The ‘Move Over’ Law: Specific Requirements and Increased Penalties

The Pennsylvania legislature recently amended the law regarding drivers’ responsibilities in emergency response areas.

As before, the law requires a driver to move to a non-adjacent lane if possible. If lane-change is not possible, though, it adds the requirement that drivers must reduce their speed to 20 mph below the posted speed limit.

What Are Emergency Response Areas?

Emergency response areas are now defined in two ways:

  1. “an area in which emergency service responders render emergency assistance to individuals on or near a roadway or a police officer is conducting a traffic stop or systematic check of vehicles or controlling or directing traffic”

            or

2. “the area in which contractors or employees of a public utility . . . provide disaster emergency-related services . . . within the first 72 hours after a declared emergency or until the expiration of a declared emergency, whichever is later[.]”

The law also distinguishes areas around a disabled vehicle.

What is Designated as an Area Around a Disabled Vehicle?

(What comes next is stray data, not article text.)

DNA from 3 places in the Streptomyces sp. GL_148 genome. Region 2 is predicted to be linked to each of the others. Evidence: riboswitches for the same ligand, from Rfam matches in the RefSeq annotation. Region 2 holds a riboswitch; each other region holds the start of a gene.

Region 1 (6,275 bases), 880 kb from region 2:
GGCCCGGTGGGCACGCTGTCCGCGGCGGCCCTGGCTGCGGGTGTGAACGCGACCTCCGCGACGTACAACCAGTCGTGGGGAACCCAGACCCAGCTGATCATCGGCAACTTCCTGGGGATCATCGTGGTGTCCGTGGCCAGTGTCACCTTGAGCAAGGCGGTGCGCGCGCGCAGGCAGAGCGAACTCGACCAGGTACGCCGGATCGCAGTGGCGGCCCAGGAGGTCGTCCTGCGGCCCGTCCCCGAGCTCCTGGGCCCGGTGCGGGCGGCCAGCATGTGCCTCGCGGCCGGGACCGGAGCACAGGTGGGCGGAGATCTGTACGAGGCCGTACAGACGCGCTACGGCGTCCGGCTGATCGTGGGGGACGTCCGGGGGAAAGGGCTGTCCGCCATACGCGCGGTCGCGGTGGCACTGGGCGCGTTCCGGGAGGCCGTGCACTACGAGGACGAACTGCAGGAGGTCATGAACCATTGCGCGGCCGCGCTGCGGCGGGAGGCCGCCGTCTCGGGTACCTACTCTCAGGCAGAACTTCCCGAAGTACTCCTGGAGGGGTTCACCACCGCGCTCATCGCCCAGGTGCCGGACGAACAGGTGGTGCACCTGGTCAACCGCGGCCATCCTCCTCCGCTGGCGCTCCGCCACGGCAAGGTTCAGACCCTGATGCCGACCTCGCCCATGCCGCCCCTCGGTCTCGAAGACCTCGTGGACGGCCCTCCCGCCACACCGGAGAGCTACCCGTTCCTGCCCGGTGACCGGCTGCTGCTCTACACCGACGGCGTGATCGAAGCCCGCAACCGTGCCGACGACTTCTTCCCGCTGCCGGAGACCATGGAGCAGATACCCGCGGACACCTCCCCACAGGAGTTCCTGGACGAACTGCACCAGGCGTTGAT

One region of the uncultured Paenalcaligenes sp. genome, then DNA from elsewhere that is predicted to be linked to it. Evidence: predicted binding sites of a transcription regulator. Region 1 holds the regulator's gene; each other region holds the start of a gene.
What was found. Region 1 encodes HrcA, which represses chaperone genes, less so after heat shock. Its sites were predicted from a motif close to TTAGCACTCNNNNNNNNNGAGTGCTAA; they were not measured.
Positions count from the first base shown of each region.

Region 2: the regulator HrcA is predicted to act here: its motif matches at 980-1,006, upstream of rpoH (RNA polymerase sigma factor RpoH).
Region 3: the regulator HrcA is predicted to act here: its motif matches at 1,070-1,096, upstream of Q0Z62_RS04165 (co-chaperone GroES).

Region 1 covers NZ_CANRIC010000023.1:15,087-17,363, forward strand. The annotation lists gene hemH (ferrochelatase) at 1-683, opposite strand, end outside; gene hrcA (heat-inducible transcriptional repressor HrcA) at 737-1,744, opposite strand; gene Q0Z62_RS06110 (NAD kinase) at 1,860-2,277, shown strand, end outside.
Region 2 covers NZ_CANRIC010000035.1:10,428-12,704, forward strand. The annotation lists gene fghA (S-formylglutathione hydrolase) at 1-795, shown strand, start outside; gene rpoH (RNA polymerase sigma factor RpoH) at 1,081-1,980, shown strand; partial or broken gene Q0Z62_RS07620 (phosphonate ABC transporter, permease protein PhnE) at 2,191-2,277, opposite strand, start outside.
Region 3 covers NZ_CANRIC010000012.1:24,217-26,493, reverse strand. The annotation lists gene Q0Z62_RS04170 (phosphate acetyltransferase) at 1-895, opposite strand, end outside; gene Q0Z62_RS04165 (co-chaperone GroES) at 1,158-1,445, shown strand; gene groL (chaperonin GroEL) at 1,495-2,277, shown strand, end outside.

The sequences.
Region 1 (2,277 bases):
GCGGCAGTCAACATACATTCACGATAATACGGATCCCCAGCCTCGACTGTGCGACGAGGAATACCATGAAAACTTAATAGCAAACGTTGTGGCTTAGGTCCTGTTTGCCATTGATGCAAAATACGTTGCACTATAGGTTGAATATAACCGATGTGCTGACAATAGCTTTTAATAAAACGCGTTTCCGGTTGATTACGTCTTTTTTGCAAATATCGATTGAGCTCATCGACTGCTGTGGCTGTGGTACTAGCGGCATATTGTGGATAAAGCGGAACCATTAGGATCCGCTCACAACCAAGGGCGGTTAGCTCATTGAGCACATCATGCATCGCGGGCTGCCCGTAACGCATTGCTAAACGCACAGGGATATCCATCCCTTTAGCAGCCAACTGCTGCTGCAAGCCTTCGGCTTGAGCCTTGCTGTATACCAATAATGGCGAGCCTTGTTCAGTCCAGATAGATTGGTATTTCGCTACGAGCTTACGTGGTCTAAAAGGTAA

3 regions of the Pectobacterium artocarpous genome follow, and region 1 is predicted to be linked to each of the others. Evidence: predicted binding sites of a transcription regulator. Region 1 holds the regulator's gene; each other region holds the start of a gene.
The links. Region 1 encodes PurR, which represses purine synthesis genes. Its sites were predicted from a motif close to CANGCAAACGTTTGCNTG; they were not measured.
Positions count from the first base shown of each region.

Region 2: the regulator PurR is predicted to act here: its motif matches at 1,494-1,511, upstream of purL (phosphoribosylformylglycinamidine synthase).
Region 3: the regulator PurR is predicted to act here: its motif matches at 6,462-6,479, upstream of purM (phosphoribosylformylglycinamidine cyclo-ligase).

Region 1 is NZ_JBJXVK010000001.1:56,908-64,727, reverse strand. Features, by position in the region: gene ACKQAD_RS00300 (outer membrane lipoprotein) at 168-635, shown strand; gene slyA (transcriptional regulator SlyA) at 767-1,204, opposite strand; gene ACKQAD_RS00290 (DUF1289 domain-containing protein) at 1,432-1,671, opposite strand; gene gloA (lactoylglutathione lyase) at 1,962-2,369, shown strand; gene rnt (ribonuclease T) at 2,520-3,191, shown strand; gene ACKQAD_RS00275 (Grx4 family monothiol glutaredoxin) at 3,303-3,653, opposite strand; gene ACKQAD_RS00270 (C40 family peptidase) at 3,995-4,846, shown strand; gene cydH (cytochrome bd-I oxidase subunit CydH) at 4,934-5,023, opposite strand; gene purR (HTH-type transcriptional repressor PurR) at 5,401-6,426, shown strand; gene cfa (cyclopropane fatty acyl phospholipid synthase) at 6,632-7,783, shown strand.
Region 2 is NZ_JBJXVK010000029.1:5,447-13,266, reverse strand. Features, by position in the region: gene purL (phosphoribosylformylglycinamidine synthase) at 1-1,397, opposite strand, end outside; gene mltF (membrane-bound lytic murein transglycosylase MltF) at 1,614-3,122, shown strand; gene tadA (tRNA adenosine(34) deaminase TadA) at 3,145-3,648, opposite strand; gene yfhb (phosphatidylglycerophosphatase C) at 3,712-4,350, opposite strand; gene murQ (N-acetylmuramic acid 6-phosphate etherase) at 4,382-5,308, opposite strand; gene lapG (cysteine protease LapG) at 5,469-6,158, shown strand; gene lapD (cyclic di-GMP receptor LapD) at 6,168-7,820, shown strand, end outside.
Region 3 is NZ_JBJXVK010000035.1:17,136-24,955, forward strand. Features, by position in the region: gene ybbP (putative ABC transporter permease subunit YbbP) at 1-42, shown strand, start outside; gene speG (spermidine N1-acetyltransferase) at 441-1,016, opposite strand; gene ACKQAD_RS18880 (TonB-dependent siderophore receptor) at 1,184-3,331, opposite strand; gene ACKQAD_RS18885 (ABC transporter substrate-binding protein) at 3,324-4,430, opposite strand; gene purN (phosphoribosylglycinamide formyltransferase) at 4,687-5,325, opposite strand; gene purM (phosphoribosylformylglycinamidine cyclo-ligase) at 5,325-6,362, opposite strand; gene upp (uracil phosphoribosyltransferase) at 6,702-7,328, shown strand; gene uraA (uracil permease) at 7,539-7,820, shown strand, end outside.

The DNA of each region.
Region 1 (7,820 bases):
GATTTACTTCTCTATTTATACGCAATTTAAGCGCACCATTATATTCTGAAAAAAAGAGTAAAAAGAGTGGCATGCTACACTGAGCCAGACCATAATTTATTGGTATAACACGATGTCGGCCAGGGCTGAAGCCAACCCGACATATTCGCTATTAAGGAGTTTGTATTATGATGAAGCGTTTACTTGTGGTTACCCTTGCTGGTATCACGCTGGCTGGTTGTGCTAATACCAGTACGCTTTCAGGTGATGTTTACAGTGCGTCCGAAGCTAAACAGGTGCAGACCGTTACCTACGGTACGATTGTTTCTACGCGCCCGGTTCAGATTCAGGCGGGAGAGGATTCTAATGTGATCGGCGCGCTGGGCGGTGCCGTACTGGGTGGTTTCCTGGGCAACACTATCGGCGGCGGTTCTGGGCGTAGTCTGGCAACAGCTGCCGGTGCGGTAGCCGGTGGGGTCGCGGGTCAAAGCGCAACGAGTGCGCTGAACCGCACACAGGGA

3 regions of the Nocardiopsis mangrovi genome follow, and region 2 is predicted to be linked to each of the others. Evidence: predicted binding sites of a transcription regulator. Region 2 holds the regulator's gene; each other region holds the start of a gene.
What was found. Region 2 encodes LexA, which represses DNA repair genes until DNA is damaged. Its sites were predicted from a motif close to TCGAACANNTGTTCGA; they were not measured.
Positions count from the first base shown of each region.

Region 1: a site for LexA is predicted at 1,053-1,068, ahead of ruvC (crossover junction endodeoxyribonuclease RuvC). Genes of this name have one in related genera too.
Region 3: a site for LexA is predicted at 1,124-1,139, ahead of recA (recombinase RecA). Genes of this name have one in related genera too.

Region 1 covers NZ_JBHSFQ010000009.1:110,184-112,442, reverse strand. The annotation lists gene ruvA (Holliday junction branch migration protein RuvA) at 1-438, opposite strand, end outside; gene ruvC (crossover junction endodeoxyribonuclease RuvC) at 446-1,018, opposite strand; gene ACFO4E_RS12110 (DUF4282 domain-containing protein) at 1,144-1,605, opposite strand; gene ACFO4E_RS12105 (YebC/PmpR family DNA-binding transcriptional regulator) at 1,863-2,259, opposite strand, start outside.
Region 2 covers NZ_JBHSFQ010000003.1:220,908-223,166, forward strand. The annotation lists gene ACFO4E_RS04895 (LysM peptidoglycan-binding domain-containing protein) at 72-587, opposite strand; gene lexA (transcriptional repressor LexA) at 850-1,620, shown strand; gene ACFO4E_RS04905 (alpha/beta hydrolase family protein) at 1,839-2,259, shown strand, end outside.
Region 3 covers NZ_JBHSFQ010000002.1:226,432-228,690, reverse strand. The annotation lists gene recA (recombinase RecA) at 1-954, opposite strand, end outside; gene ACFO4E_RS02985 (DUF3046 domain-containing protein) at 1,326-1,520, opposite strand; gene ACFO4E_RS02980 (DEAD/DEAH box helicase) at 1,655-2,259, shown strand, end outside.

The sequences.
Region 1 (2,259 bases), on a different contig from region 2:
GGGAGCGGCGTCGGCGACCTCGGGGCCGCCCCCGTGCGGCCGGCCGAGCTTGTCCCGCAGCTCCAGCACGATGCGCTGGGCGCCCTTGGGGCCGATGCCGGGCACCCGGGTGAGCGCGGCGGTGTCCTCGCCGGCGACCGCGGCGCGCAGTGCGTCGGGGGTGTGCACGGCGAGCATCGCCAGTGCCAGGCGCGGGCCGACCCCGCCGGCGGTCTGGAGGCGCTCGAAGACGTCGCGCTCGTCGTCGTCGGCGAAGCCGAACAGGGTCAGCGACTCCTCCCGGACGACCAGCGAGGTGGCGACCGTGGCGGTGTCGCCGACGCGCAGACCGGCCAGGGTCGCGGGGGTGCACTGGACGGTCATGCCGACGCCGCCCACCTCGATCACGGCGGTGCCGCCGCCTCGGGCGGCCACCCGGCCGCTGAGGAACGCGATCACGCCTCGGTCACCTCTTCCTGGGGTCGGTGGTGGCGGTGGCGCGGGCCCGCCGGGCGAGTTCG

A disabled vehicle is one that is “in a traffic lane or on the side of a traffic lane and is clearly marked with at least two” of the following: hazard signal lamps, caution signs or other traffic control device, and road flares. Upon encountering a disabled vehicle, a driver must move to a non-adjacent lane or pass at a “careful and prudent reduced speed reasonable for safely passing[.]”

What are Penalties Regarding ‘Move Over’ Law Noncompliance?

These changes also come with increased penalties and gradings. Depending on how many prior citations a driver has or the extent of the damage they cause, they could be facing anything from a $250 fine to up to five years in prison (if their failure to follow the law results in death).

If you are being investigated or have been charged with a crime, an experienced advocate is critical to achieving the best resolution. Call Pyfer Reese and ask to meet with Dan Bardo.